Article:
Hurricane Preparation Tips From a Home Inspector
These hurricane preparation tips are based on my experience as a Richmond, home inspector. Obviously, the advice might be slightly different in Florida, or other states.
Hurricane season starts in Virginia on June 1 and continues until November 30.
The First Step is Preparing Your Home For a Hurricane
Inspect Your Roof For Hurricane Preparedness
You first need to inspect certain areas of your home that are more likely to be affected by a hurricane. I would start with the roof. The roof protects your attic and the rest of the structure from rain.
High winds can cause wind damage, leaks, and water damage to the attic, which can spread to the rest of the home.
Make sure there is no apparent damage to the roof, such as missing shingles or holes, and make sure your plumbing vent boots and other penetration flashing are not damaged.
Check the strength of the adhesive strips by tugging at a shingle. If it comes up, your adhesive strips are failing and will be prone to damage from strong winds.
Don’t forget the gutters. The gutters will collect lots of water from the heavy rains. Make sure they are in good condition and clean them. Clear gutters are more functional and have a better chance of directing rain away from your foundation.
There are a few things you can only check during rain. So read this blog and check those things the next time it rains, before hurricanes and tropical storms roll in.
Trim Your Trees
Falling branches or swaying limbs can significantly damage your home during a hurricane. They can cause broken windows, roof damage, or even personal injury.
Cut, or trim branches that pose a risk to your house or vehicle. If you have any dead trees, have them cut down now before it’s too late. If you wait until the last minute, you probably won’t find an available company.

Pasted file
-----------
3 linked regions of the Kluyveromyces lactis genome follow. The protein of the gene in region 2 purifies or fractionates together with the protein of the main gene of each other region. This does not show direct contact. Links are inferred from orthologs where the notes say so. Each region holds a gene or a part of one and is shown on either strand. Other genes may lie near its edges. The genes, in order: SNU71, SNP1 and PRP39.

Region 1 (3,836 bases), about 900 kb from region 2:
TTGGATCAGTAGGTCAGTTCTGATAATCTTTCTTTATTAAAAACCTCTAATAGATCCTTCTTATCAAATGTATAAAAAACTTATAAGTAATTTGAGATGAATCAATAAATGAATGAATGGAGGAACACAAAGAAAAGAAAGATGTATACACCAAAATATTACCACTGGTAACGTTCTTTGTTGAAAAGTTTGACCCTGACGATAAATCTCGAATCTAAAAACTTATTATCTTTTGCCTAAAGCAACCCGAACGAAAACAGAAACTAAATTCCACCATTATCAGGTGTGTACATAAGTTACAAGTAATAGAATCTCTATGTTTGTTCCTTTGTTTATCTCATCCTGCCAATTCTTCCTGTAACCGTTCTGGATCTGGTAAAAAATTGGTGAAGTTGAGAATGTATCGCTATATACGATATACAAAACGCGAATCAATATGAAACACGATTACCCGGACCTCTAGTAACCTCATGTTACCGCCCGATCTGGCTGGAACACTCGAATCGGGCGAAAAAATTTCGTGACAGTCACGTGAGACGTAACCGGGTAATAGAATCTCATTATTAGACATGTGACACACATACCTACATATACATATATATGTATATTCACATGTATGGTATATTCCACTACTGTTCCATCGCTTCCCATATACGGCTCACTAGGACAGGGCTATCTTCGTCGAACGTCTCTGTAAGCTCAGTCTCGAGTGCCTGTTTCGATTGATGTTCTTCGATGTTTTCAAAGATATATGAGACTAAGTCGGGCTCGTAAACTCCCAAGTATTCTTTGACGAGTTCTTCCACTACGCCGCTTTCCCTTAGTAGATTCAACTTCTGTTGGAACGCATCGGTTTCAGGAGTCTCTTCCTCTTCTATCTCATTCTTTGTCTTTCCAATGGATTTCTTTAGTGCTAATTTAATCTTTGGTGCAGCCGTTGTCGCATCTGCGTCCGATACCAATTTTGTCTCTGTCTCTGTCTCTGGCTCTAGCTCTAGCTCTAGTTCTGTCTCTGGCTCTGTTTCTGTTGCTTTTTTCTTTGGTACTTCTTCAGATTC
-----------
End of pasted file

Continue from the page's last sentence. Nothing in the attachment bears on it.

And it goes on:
Check Your Sump Pump
Your sump pump is a pump in your crawlspace or basement that collects water in the ground from around your foundation and pumps it away from your foundation. During a hurricane, your sump pump could be vital to protecting your home from water damage.
Not only should it be functional, but it would also be a great idea to install a battery backup so that it continues to function if there is a power outage.
Check Your Windows and Exterior Doors
Here in Richmond, we generally don’t board up our windows, but you do want to make sure they are in good condition. Make sure your windows and doors close securely and that there is no damage. Heavy rainfall, and wind driven rain can bring water into your home through these openings.
Secure Outdoor Personal Property
Not only can your garbage cans and patio furniture fly away during a big storm, but these items can damage your property, or injure your family members if they are struck.
Bring as much outdoor furniture inside as you can, and secure down the rest.
Are You Insured for a Hurricane?
Part of your hurricane preparation plan should be reviewing your insurance. Better yet, call your insurance agent. Many home insurance policies have exclusions for wind damage, hurricane damage, or flood damage. The last thing anyone wants to hear is that their insurance policy won’t cover their property damage because it does not include flood insurance.